Careers Education

We are committed to ensuring that our careers information advice and guidance to students is of high quality. In common with all schools, we are framing our careers education work around The Gatsby Benchmarks. These eight benchmarks outline good practice for schools as detailed below. Our focus during the current academic year is to apply for and achieve the Quality in Careers Standard. 

The Gatsby Benchmarks


Gatsby Benchmark

Gatsby Benchmark

Details

Our approach

1. A stable careers programme

Every school and college should have an embedded programme of career education and guidance that is known and understood by students, parents, teachers, governors and employers.

Our website provides details of our policy and events during the year.

2. Learning from career and labour market information

Every student, and their parents should have access to good quality information about future study options and labour market opportunities.
They will need the support of an informed adviser to make best use of available information. 

Year 7 students are taught about Business and Enterprise through
“The Tenner Challenge”.
We are developing this further this year through a partnership with the London Enterprise Advisory Network. We embed careers education into our PSHCEE programme and also provide independent Connexions appointments for years 10 and 11.

3. Addressing the needs of each student

Students have different career guidance needs at different stages. Opportunities for advice and support need to be tailored to the needs of each student.
A school’s careers programme should embed equality and diversity considerations throughout.

We aim to provide a personalised careers education programme for students in all year groups.
For example, we are supported
by local Facilities Management company ABM’s Junior Engineering Enterprise Programme for year 7 students, an ongoing programme to involve students with transition needs. We also benefit from Greystone Construction’s workshops promoting women in engineering and construction careers.

4. Linking curriculum learning to careers 

All teachers should link curriculum learning with careers. STEM subject teachers should highlight the relevance of STEM subjects for a wide range of future career paths.

We are working this year to ensure that this takes place across all subject areas.  We have excellent practice currently in Food Technology with our links to local company Belazu and in Science with local company ABM.

5. Encounters with employers and employees

Every student should have multiple opportunities to learn from employers about work, employment and the skills that are valued in the workplace. This can be through a range of enrichment activities including visiting speakers, mentoring and enterprise schemes.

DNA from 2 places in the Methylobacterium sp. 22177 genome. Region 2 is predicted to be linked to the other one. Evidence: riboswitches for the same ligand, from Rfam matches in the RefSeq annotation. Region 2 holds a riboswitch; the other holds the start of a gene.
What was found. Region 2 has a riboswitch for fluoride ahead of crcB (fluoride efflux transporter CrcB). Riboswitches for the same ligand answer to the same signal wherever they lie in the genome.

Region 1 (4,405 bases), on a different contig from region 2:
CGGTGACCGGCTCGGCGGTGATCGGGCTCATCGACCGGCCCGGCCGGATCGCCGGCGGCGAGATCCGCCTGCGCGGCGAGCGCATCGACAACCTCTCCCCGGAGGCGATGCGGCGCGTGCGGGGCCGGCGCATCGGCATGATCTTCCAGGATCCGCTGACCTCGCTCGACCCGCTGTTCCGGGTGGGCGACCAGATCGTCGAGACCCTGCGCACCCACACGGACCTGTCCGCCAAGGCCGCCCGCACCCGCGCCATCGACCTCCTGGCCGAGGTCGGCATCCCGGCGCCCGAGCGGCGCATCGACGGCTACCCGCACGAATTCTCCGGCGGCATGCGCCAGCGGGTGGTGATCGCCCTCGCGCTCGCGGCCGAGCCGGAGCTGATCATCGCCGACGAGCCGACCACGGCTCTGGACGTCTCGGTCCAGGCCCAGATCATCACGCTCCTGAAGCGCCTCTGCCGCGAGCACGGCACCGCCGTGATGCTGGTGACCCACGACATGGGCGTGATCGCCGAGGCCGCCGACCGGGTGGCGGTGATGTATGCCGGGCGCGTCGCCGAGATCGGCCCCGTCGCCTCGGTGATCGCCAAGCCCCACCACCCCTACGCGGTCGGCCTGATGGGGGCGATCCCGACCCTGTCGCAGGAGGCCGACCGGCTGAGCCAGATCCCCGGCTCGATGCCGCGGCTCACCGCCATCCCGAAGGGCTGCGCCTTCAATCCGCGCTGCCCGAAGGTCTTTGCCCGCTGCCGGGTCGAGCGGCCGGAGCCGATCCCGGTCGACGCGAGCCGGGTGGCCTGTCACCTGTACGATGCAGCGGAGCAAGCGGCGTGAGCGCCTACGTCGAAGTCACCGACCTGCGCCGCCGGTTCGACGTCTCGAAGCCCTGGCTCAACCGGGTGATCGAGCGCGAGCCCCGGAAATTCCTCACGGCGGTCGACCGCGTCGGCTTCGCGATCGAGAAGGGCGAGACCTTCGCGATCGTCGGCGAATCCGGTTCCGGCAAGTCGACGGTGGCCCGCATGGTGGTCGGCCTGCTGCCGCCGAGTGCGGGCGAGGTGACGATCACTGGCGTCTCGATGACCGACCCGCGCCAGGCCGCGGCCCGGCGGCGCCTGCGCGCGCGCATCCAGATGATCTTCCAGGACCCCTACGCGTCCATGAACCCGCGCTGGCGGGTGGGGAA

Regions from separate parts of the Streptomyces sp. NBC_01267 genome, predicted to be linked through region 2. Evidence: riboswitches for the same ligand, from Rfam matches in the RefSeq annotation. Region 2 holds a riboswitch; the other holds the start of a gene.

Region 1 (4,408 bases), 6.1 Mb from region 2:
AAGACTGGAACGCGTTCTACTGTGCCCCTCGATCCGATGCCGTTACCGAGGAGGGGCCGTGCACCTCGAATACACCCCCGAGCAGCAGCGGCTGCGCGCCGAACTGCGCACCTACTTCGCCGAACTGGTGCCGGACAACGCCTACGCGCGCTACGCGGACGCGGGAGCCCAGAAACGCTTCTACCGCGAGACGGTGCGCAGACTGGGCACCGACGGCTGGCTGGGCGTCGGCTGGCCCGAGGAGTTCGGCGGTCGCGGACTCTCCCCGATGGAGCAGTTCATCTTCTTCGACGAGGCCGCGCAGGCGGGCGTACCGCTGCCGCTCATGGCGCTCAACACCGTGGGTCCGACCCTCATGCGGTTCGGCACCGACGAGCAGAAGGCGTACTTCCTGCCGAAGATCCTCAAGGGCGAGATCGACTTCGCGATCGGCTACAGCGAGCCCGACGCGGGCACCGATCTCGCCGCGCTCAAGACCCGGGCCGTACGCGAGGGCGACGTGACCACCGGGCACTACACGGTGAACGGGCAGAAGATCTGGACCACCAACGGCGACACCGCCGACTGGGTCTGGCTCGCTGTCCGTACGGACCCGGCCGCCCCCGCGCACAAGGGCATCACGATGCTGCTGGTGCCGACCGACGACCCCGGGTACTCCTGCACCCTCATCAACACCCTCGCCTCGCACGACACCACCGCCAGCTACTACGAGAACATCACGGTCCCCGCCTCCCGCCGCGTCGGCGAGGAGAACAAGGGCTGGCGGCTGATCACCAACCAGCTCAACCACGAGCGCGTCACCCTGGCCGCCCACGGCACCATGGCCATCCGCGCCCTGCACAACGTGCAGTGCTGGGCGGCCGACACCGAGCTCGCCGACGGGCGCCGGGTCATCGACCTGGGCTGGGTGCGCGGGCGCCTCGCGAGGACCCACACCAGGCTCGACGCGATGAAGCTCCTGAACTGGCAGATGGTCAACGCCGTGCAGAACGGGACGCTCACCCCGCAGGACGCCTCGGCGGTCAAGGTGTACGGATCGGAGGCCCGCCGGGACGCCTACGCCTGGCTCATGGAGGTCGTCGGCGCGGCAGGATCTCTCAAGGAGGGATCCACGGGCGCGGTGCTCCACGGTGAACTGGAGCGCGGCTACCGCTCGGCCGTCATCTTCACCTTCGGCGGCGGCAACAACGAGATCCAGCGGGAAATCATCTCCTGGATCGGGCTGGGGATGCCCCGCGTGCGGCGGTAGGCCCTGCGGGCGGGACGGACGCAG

We provide work experience for
all students as part of our Year 10 curriculum. To supplement this programme, we hold an Interview Day, where students are interviewed by one of sixteen external providers including staff from British Airways and HS2.

This complements our other employer engagement activities throughout key stage 3 and 4.

6. Experiences of workplaces 

Every student should have first-hand experiences of the workplace through work visits, work shadowing and/or work experience to help their exploration of career opportunities, and expand their networks.

Workplace experiences are provided by local employers ABM and Belazu, by our Year 10 work experience providers. We are working to broaden this provision this year.

 

7. Encounters with further and higher education 

Every student should have first-hand experiences of the workplace through work visits, work shadowing and/or work experience to help their exploration of career opportunities, and expand their networks.

We are piloting an exciting programme with St John’s College, Oxford University for students in Year 9 to support them in developing an understanding of further and higher education opportunities. We run workshops in school, inviting local colleges and higher education organisations to promote this to our students. 

8. Personal guidance 

Every student should have opportunities for guidance interviews with a career adviser, who could be internal (a member of school staff) or external, provided they are trained to an appropriate level.  

Every student has the opportunity to meet with an independent Connexions advisor during Year 10 and / or Year 11. We also provide guidance for University Admissions through our sixth form pastoral staff.